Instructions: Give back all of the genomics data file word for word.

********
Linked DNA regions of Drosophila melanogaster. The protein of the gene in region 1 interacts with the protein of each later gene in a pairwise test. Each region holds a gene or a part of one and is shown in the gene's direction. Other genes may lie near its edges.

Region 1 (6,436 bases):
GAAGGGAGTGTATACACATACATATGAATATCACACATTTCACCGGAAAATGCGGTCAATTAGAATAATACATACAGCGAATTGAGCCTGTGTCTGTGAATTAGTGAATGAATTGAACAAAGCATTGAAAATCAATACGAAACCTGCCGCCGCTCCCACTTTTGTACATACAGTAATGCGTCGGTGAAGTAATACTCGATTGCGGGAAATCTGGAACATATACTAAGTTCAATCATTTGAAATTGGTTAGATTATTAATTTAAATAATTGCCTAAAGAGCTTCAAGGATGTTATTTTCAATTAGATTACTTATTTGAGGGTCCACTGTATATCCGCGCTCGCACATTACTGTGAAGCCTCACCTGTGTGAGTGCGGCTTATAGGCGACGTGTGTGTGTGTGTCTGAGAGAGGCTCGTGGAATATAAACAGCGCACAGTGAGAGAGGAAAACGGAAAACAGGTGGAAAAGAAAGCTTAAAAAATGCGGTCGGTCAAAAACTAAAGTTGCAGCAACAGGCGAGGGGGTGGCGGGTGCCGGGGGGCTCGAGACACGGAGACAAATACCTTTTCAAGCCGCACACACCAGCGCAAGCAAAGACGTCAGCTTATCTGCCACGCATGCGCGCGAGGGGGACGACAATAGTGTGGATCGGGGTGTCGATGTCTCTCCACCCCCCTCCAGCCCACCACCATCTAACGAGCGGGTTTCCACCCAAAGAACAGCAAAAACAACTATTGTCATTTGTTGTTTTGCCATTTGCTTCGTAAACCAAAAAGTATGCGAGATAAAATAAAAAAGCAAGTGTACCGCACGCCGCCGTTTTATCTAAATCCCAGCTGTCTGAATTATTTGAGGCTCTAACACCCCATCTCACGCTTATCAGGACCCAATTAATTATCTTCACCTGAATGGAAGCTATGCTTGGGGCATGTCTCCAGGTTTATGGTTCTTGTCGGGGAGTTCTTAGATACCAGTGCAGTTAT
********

Linked DNA regions of Drosophila melanogaster. The protein of the gene in region 1 interacts with the protein of each later gene in a pairwise test. Each region holds a gene or a part of one and is shown in the gene's direction. Other genes may lie near its edges.

Region 1 (6,436 bases):
GAAGGGAGTGTATACACATACATATGAATATCACACATTTCACCGGAAAATGCGGTCAATTAGAATAATACATACAGCGAATTGAGCCTGTGTCTGTGAATTAGTGAATGAATTGAACAAAGCATTGAAAATCAATACGAAACCTGCCGCCGCTCCCACTTTTGTACATACAGTAATGCGTCGGTGAAGTAATACTCGATTGCGGGAAATCTGGAACATATACTAAGTTCAATCATTTGAAATTGGTTAGATTATTAATTTAAATAATTGCCTAAAGAGCTTCAAGGATGTTATTTTCAATTAGATTACTTATTTGAGGGTCCACTGTATATCCGCGCTCGCACATTACTGTGAAGCCTCACCTGTGTGAGTGCGGCTTATAGGCGACGTGTGTGTGTGTGTCTGAGAGAGGCTCGTGGAATATAAACAGCGCACAGTGAGAGAGGAAAACGGAAAACAGGTGGAAAAGAAAGCTTAAAAAATGCGGTCGGTCAAAAACTAAAGTTGCAGCAACAGGCGAGGGGGTGGCGGGTGCCGGGGGGCTCGAGACACGGAGACAAATACCTTTTCAAGCCGCACACACCAGCGCAAGCAAAGACGTCAGCTTATCTGCCACGCATGCGCGCGAGGGGGACGACAATAGTGTGGATCGGGGTGTCGATGTCTCTCCACCCCCCTCCAGCCCACCACCATCTAACGAGCGGGTTTCCACCCAAAGAACAGCAAAAACAACTATTGTCATTTGTTGTTTTGCCATTTGCTTCGTAAACCAAAAAGTATGCGAGATAAAATAAAAAAGCAAGTGTACCGCACGCCGCCGTTTTATCTAAATCCCAGCTGTCTGAATTATTTGAGGCTCTAACACCCCATCTCACGCTTATCAGGACCCAATTAATTATCTTCACCTGAATGGAAGCTATGCTTGGGGCATGTCTCCAGGTTTATGGTTCTTGTCGGGGAGTTCTTAGATACCAGTGCAGTTAT